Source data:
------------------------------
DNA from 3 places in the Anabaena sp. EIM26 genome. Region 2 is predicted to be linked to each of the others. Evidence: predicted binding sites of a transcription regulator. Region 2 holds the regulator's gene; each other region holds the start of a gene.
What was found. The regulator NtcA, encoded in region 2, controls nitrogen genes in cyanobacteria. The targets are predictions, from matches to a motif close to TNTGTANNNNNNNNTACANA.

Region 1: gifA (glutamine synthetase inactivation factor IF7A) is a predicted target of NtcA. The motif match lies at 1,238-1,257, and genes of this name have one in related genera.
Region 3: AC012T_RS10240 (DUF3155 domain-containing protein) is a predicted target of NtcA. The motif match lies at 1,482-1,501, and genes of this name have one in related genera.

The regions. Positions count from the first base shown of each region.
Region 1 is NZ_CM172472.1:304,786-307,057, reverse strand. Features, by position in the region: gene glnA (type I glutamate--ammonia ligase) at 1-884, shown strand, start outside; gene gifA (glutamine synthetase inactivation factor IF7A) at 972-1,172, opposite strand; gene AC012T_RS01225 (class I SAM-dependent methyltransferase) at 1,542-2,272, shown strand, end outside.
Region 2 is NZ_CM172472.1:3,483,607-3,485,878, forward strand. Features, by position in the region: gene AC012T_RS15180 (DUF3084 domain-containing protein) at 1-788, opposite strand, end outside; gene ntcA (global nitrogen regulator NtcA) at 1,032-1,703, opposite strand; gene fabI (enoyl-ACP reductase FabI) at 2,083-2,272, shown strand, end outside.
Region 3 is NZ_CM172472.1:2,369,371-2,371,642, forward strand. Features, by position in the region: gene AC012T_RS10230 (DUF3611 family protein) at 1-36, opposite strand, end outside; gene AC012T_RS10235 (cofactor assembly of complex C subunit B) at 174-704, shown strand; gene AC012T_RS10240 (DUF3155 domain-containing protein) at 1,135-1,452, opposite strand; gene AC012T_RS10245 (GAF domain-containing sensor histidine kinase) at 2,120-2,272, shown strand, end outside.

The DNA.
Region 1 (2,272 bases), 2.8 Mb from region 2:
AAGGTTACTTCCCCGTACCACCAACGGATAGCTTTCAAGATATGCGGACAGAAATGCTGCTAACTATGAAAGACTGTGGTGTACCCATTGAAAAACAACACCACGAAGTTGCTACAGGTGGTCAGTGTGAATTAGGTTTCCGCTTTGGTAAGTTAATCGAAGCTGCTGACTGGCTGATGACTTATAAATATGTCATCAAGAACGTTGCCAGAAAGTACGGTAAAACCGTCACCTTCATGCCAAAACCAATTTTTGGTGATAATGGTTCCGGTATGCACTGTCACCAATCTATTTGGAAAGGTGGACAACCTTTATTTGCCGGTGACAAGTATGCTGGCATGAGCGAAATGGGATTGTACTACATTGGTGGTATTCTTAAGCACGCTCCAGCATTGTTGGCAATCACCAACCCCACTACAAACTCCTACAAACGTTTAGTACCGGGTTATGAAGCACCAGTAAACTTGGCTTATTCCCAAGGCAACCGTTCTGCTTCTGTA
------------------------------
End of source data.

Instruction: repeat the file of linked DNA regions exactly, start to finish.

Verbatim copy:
DNA from 3 places in the Anabaena sp. EIM26 genome. Region 2 is predicted to be linked to each of the others. Evidence: predicted binding sites of a transcription regulator. Region 2 holds the regulator's gene; each other region holds the start of a gene.
What was found. The regulator NtcA, encoded in region 2, controls nitrogen genes in cyanobacteria. The targets are predictions, from matches to a motif close to TNTGTANNNNNNNNTACANA.

Region 1: gifA (glutamine synthetase inactivation factor IF7A) is a predicted target of NtcA. The motif match lies at 1,238-1,257, and genes of this name have one in related genera.
Region 3: AC012T_RS10240 (DUF3155 domain-containing protein) is a predicted target of NtcA. The motif match lies at 1,482-1,501, and genes of this name have one in related genera.

The regions. Positions count from the first base shown of each region.
Region 1 is NZ_CM172472.1:304,786-307,057, reverse strand. Features, by position in the region: gene glnA (type I glutamate--ammonia ligase) at 1-884, shown strand, start outside; gene gifA (glutamine synthetase inactivation factor IF7A) at 972-1,172, opposite strand; gene AC012T_RS01225 (class I SAM-dependent methyltransferase) at 1,542-2,272, shown strand, end outside.
Region 2 is NZ_CM172472.1:3,483,607-3,485,878, forward strand. Features, by position in the region: gene AC012T_RS15180 (DUF3084 domain-containing protein) at 1-788, opposite strand, end outside; gene ntcA (global nitrogen regulator NtcA) at 1,032-1,703, opposite strand; gene fabI (enoyl-ACP reductase FabI) at 2,083-2,272, shown strand, end outside.
Region 3 is NZ_CM172472.1:2,369,371-2,371,642, forward strand. Features, by position in the region: gene AC012T_RS10230 (DUF3611 family protein) at 1-36, opposite strand, end outside; gene AC012T_RS10235 (cofactor assembly of complex C subunit B) at 174-704, shown strand; gene AC012T_RS10240 (DUF3155 domain-containing protein) at 1,135-1,452, opposite strand; gene AC012T_RS10245 (GAF domain-containing sensor histidine kinase) at 2,120-2,272, shown strand, end outside.

The DNA.
Region 1 (2,272 bases), 2.8 Mb from region 2:
AAGGTTACTTCCCCGTACCACCAACGGATAGCTTTCAAGATATGCGGACAGAAATGCTGCTAACTATGAAAGACTGTGGTGTACCCATTGAAAAACAACACCACGAAGTTGCTACAGGTGGTCAGTGTGAATTAGGTTTCCGCTTTGGTAAGTTAATCGAAGCTGCTGACTGGCTGATGACTTATAAATATGTCATCAAGAACGTTGCCAGAAAGTACGGTAAAACCGTCACCTTCATGCCAAAACCAATTTTTGGTGATAATGGTTCCGGTATGCACTGTCACCAATCTATTTGGAAAGGTGGACAACCTTTATTTGCCGGTGACAAGTATGCTGGCATGAGCGAAATGGGATTGTACTACATTGGTGGTATTCTTAAGCACGCTCCAGCATTGTTGGCAATCACCAACCCCACTACAAACTCCTACAAACGTTTAGTACCGGGTTATGAAGCACCAGTAAACTTGGCTTATTCCCAAGGCAACCGTTCTGCTTCTGTA